“Hollywood has an entire awards season! We have one night of the year to pat ourselves on the back,” said power restaurateur Drew Nieporent, waving around a half-smoked stogie outside Alice Tully Hall, where the James Beard Awards, which celebrate the food industry, were being held on Monday, May 3-a safe distance from the Costume Institute.
Not everyone relishes the now-inevitable comparison of chefs to celebrities, though. “I can’t even say that word! You reach a certain point in your career and the press wants to call you that,” said Craft’s Tom Colicchio, sipping mineral water and batting away the attention of a tanned young woman from Texas inside. “Here’s what I think happened. In the ’80s, when everyone stopped doing cocaine and going to Studio 54, people needed something to do, so the press made us celebrities.” Admitting he had done his part by cooking on TV, Mr. Colicchio continued: “It all depends on why someone wants to be famous. The problem today is people want to be a celebrity without suffering for it.”
He went on to win Best Chef Overall. Best Chef New York, meanwhile, went to Daniel Humm of Danny Meyer’s Eleven Madison Park, beating out Wylie DuFresne, WD-50’s molecule-smashing renegade and a four-time nominee. What is the value of the award? “You’re asking the wrong guy. I never won it!” Mr. DuFresne said. “This year I don’t have to go up against David Chang, though.”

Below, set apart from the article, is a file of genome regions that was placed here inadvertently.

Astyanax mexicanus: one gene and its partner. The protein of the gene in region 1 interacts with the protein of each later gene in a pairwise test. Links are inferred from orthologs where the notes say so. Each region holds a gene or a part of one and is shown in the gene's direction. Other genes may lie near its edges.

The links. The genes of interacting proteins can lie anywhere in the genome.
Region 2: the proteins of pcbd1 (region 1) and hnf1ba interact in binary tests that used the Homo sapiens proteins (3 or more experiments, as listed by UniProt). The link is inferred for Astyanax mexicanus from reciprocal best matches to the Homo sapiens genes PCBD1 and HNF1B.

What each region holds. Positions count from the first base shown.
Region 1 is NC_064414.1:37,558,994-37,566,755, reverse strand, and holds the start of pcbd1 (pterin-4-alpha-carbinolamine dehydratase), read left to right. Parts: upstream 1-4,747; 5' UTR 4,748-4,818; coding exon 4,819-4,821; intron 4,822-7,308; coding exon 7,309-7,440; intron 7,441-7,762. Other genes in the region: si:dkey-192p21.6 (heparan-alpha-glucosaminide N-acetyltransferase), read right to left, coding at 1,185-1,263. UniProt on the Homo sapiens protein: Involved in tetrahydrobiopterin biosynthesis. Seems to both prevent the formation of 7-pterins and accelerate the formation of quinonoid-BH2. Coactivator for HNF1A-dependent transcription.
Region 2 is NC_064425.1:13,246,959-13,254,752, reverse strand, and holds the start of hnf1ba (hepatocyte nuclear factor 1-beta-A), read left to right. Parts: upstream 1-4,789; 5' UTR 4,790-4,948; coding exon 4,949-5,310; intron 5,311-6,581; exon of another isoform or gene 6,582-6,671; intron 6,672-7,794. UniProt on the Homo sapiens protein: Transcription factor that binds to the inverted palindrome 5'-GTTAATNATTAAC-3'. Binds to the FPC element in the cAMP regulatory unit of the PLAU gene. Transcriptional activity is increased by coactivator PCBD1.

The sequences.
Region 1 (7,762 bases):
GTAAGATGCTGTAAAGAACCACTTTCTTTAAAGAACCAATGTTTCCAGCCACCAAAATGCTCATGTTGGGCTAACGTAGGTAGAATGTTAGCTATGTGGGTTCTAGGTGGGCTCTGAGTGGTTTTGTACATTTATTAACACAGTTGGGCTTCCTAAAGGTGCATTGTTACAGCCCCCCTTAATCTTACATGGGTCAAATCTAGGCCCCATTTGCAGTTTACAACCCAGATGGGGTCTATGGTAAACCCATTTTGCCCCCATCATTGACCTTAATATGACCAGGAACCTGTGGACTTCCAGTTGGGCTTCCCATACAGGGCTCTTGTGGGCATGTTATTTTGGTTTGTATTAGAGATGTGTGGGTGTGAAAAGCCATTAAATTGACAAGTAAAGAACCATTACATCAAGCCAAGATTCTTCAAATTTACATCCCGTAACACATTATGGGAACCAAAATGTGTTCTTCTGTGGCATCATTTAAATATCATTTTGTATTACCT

And what of the judging process, which seems to single out restaurants under the auspices of the big three-Daniel Boulud, Jean-Georges Vongerichten and Mr. Meyer? “I’m sorry, I don’t have a decoder ring, but the process seems fine to me,” Mr. DuFresne said.
Meanwhile, the éminence grise Jacques Pepin, whose unfussy French cooking on PBS sowed the seeds of the food-TV craze, smiled brightly when asked about his role in readying America for the Food Network and reality TV chefs. “Are you kidding me? Of course I’m proud! But to understand what happened, you need to go back to the GIs coming home from the First World War, and ’60s women’s liberation,” Mr. Pepin said in his mellifluous French accent. “That’s when Americans began looking at what was on their TV dinner trays.”